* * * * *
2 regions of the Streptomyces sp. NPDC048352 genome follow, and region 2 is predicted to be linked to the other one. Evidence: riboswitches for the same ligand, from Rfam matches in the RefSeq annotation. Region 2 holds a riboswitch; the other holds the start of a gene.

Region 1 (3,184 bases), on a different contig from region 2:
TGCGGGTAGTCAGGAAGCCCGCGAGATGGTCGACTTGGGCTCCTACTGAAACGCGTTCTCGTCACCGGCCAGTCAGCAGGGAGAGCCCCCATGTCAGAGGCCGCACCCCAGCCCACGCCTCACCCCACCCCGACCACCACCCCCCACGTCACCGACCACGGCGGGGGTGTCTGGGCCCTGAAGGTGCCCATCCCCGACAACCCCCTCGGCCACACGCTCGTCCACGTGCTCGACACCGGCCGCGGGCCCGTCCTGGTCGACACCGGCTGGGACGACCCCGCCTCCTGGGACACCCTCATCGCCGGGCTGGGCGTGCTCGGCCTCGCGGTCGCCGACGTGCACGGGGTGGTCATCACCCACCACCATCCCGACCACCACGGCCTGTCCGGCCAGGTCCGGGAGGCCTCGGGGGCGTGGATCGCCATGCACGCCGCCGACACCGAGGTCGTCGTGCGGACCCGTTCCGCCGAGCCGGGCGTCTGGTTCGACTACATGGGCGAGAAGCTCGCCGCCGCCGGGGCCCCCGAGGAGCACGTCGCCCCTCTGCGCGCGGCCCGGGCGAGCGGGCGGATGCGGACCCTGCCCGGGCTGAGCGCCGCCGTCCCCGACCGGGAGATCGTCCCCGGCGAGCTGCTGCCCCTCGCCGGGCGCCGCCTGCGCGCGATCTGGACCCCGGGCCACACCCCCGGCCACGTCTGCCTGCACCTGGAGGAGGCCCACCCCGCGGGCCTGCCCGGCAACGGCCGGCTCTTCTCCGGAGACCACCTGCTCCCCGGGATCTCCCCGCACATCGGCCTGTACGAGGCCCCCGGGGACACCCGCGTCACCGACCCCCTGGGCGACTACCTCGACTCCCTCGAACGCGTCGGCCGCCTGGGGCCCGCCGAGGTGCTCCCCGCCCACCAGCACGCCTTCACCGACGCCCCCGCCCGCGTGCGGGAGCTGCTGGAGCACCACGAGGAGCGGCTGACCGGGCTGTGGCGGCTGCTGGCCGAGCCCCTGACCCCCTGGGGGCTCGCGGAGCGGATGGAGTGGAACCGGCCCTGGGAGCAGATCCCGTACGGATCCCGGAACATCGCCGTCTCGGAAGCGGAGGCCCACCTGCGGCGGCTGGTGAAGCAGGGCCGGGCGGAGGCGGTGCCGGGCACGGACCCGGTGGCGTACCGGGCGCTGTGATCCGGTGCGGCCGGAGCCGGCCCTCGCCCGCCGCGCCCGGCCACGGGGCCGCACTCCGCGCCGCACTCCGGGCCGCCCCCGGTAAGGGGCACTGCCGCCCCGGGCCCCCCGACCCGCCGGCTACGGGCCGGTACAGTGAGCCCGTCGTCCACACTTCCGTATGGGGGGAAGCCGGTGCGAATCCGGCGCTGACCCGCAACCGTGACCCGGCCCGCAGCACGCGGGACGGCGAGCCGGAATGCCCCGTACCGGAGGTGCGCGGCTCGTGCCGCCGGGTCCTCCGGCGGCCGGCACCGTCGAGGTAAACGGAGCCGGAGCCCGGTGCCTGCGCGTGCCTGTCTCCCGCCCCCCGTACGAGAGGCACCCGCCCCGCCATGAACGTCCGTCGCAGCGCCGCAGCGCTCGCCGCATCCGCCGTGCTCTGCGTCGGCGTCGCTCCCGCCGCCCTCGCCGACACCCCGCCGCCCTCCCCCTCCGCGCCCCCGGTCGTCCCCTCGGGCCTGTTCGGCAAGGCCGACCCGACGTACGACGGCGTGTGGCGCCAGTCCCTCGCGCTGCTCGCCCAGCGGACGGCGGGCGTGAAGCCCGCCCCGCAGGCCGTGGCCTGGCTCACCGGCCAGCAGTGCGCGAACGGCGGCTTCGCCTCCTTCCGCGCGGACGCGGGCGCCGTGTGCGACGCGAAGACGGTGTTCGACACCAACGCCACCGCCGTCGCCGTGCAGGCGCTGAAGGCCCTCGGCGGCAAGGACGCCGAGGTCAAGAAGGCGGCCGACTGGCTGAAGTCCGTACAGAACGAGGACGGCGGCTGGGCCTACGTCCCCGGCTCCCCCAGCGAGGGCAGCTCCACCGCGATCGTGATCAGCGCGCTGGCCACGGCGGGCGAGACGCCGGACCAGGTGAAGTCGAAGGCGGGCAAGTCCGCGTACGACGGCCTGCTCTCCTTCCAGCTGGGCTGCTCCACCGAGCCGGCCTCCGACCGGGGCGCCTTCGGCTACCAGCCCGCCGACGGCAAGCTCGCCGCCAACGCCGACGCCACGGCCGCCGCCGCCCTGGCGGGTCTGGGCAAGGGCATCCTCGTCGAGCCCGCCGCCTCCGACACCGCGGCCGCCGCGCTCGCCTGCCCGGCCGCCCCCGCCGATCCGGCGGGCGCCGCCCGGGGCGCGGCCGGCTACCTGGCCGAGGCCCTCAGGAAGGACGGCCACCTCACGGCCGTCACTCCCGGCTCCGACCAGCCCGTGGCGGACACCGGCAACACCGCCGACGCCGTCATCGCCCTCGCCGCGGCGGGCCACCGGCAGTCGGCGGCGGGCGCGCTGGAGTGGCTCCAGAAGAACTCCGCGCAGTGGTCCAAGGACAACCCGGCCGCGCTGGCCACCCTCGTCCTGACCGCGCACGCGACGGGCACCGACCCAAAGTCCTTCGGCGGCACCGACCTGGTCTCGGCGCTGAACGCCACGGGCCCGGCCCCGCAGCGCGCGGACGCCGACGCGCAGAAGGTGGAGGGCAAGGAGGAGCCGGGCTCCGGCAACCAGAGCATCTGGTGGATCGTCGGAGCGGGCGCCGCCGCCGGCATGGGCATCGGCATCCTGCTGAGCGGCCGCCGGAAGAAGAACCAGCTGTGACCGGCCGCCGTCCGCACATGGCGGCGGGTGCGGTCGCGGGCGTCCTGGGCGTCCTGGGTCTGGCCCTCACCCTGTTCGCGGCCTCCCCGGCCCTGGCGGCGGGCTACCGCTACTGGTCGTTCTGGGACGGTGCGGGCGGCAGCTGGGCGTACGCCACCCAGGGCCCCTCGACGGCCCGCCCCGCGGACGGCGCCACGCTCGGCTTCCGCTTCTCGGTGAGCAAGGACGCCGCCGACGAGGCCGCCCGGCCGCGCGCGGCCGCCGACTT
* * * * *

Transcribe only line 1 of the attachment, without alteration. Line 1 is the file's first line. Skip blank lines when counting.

2 regions of the Streptomyces sp. NPDC048352 genome follow, and region 2 is predicted to be linked to the other one. Evidence: riboswitches for the same ligand, from Rfam matches in the RefSeq annotation. Region 2 holds a riboswitch; the other holds the start of a gene.